If you haven't noticed that dot-coms are becoming drop-coms (as in "dropping like flies"), then you need to wake up. More importantly, you need to realize that this situation is going to have an impact on your business.
The good news is you'll be able to fill those 2-year-old technical staff positions you haven't been able to find people for. The layoffs going on right now aren't just the dead wood - there are seriously good people being given their walking papers.
The bad news is one or more of your suppliers is going to fold this year, and you need to be prepared for that, too. Even companies that survive are going to be doing some serious belt-tightening. That's going to translate into stress in areas such as customer service and support as well as capacity and infrastructure.
You should be making a list of all your suppliers - software, hardware and especially services. Go down that list and ask yourself, "What would the impact on us be if this company closed its doors?" Don't always look at the worst case, either. Think about degraded service, delayed releases or technical support personnel who can't call you back in a timely fashion. If your suppliers are squeezed, but not broken, how is that going to affect your operations?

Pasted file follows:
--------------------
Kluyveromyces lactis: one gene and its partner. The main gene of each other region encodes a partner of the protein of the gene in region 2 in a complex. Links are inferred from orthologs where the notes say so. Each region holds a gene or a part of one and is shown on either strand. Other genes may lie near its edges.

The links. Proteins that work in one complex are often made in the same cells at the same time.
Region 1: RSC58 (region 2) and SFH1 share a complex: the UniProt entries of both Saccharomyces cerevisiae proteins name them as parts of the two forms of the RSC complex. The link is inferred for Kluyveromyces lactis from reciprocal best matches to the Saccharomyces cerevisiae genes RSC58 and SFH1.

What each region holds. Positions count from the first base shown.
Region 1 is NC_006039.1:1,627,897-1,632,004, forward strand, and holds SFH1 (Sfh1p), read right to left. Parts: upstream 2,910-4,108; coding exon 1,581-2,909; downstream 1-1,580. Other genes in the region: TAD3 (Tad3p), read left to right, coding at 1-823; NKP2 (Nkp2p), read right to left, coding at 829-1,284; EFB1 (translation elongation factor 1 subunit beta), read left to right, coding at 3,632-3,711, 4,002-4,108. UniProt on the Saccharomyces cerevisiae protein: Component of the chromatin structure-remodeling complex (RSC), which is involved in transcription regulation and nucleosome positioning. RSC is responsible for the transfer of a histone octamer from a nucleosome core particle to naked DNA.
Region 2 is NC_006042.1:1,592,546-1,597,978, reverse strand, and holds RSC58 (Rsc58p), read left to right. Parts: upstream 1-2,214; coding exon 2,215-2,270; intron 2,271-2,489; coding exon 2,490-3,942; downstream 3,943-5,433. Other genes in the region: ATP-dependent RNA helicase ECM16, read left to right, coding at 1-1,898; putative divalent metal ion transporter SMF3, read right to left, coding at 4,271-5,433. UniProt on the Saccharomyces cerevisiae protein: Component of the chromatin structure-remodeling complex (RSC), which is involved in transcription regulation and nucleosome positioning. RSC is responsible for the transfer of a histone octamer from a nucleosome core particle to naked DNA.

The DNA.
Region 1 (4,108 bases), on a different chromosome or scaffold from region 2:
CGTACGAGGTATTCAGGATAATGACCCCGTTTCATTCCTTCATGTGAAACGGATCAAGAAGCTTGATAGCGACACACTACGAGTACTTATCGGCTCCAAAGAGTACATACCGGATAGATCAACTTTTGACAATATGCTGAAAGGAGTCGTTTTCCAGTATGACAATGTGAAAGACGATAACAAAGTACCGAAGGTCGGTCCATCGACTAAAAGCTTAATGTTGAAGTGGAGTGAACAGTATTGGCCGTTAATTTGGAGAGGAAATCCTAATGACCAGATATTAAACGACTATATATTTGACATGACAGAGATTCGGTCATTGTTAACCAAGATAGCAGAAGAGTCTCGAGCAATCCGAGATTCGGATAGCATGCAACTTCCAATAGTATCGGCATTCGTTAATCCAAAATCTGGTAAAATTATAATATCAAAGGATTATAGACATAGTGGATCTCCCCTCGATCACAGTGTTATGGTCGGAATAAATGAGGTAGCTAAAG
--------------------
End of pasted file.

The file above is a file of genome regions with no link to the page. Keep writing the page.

Look up the line as well. If you've got an application service provider-hosted application in a data center, what happens if the power goes off in the computer room? Or the ISPs serving the data center stop passing bits?
Also, start working with potential alternative and back-up vendors. If the DSL vendor for your telecommuters goes under, who else can service those homes? If your T-1 line starts to behave more like a 56K bps line, who else can bring you bandwidth?
IT managers have moved heavily toward single-vendor solutions recently to increase discounts and build relationships. That's an excellent strategy, unless your single vendor files Chapter 11. This year is a good time to diversify. Good suppliers will understand if they don't get every last dollar of your business.
Third, review your disaster recovery plans and security policies. Your own company is probably not immune from a little belt-tightening, and your risk is always highest at times like this. Are your access controls - physical and virtual - strong enough to withstand an emotional and educated insider with ill intent? No one wants to think that co-workers would turn from assets to attackers in a few seconds, but you ignore human nature at your company's peril.
An economic slowdown only means crisis if you fail to plan. Look around now and ask, "How will this affect my company?" By preparing for what's ahead, you can help ensure the health of your entire organization.
Snyder, a Network World Global Test Alliance partner, is a senior partner at Opus One in Tucson, Ariz. He can be reached at Joel.Snyder@Opus1.COM.